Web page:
Winnie Kgware was born in Thaba Nchu in the Free State in 1917. A teacher by profession, and resident at the University of the North (Turfloop) as the wife of the Rector, Kgware was involved in supporting students in their protests against the Government’s restrictions on campus. One of her early acts at the university was to organise a Methodist prayer group in defiance of an order that banned students from worshipping on campus. She gave sustenance to the student movement and in an ironic twist, allowed the rector's residence to be used as a meeting place for the University Christian Movement, an organization that was banned from the campus at the time.
Winnie Kgware encouraged the youth to form a branch of the South African Student Movement and to establish an SRC at Hwiti High School where Peter Mokaba was elected SRC President. Consequently, at the age of 15 years, Kgware recruited comrade Peter Mokaba to join the underground movement. Peter Mokaba was subsequently expelled from Hwiti High School because of his involvement in the struggle for political liberation and it was then that he registered as a private candidate and passed his exams. On completion of his matriculation, Mokaba was unable to attend university due to financial constaints. He opted to teach maths and science at school and to freelance as a journalist. It was only after the intervention Kgware, his political mentor, that he got money to study at university where he enrolled for a Batchelor of Science in Computer Technology.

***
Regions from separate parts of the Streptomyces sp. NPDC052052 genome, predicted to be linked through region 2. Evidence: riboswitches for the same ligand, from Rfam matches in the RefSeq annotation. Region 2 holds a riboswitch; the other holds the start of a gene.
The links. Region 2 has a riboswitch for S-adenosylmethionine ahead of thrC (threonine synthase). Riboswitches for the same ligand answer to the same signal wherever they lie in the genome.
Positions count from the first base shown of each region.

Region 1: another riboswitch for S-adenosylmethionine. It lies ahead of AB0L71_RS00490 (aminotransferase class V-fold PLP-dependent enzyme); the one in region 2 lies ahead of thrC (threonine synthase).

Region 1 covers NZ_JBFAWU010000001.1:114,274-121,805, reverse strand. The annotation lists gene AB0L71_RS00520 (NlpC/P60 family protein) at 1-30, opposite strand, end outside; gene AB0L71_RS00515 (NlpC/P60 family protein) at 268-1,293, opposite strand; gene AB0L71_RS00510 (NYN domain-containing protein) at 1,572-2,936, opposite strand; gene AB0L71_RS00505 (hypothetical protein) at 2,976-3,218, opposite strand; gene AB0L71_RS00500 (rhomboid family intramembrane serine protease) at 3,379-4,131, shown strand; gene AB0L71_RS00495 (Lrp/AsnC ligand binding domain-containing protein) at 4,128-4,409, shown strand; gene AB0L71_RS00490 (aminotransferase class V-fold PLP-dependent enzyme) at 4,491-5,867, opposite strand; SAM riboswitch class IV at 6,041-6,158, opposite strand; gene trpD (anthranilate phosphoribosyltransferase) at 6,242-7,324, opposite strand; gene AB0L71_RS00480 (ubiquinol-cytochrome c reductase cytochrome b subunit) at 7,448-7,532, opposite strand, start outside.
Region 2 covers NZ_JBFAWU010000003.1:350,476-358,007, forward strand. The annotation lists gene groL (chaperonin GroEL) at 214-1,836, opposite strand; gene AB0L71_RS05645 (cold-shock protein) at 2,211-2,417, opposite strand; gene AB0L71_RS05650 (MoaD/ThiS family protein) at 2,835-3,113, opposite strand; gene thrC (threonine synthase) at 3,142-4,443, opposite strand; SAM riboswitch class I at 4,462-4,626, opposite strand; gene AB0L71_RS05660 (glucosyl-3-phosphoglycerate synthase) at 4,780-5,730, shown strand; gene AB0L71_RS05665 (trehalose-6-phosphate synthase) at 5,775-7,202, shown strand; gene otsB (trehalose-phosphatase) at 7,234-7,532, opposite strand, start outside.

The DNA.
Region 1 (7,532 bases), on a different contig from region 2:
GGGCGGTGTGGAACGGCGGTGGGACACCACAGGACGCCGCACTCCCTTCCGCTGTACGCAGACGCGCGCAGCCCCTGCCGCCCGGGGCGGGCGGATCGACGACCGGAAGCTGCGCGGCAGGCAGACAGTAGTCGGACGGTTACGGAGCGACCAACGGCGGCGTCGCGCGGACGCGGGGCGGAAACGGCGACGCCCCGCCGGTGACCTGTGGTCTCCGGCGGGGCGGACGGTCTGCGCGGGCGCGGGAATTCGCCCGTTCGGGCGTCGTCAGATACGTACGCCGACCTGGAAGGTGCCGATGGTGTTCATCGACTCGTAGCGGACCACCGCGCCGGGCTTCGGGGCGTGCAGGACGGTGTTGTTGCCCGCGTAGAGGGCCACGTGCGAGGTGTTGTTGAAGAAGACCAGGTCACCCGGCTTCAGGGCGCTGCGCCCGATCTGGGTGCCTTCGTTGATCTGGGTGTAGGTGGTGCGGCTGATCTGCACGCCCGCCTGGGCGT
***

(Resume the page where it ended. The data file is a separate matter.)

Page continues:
In spite of the age gap between her and fellow activists, Kgware played a leading role in the launch of the South African Students' Organisation (SASO) at the university in 1968.
The first national conference of the organisation that became the Black People’s Convention (BPC) took place at Hammanskraal from 16 to 17 December 1972, with 1 400 delegates in attendance representing 145 groups.
The conference elected an executive committee made up of Winnie Motlalepula Kgware (president), Madibeng Mokoditoa (vice president), Sipho Buthelezi (secretary general), Mosibudi Mangena (national organiser), and Saths Cooper (public relations officer).
Kgware became the first president of the BPC formed in 1972 as an umbrella body of the black consciousness movement led by Steve Biko. The BPC was amongst the organizations that were banned in 1977.
One incident that demonstrated the determination of Kgware occurred in 1977 when the bus,-taking mourners to Biko’s funeralin King William’s Town, was stopped by security forces. Kgware,then 66 years old, evaded the police and determined to be at the funeral, hitched a lift all the way to King Williams Town.
In 1998, the Umtapo Centre in Durban awarded the Steve Biko Award to Kgware in recognition of her role in the liberation struggle.
In 2003, President Thabo Mbeki conferred The Order ofLuthuli in Silver to Winnie Kgware for outstanding leadership and lifelong commitment to the ideals of democracy, non-racialism, peace and justice.
• Umtapo Centre (1998). 1998: Late Mrs Winnie Kgware . Available at www.umtapocentre.org.za online. Accessed on 10 November 2011
• Mbalula F. (2007). Peter Mokaba speaks to us from his grave not to compromise principles for political expediency! From Hlomelang ”“ Official online publication of the ANCYL. Available at www.ancyl.org.za Online. Accessed on 10 November 2011
• Bizos, G, (2000), No one to blame? In pursuit of justice in South Africa, (University of the Western Cape) p.54 Available at www.books.google.com online. Accessed on 18 November 2011
Dear friends of SAHO
South African History Online (SAHO) needs your support.
SAHO is one of the most visited websites in South Africa with over 6 million unique users a year. Our goal is to fulfill our mandate and continue to build, and make accessible, a new people’s history of South Africa and Africa.
Please help us deliver this by contributing upwards of $1.00 a month for the next 12 months.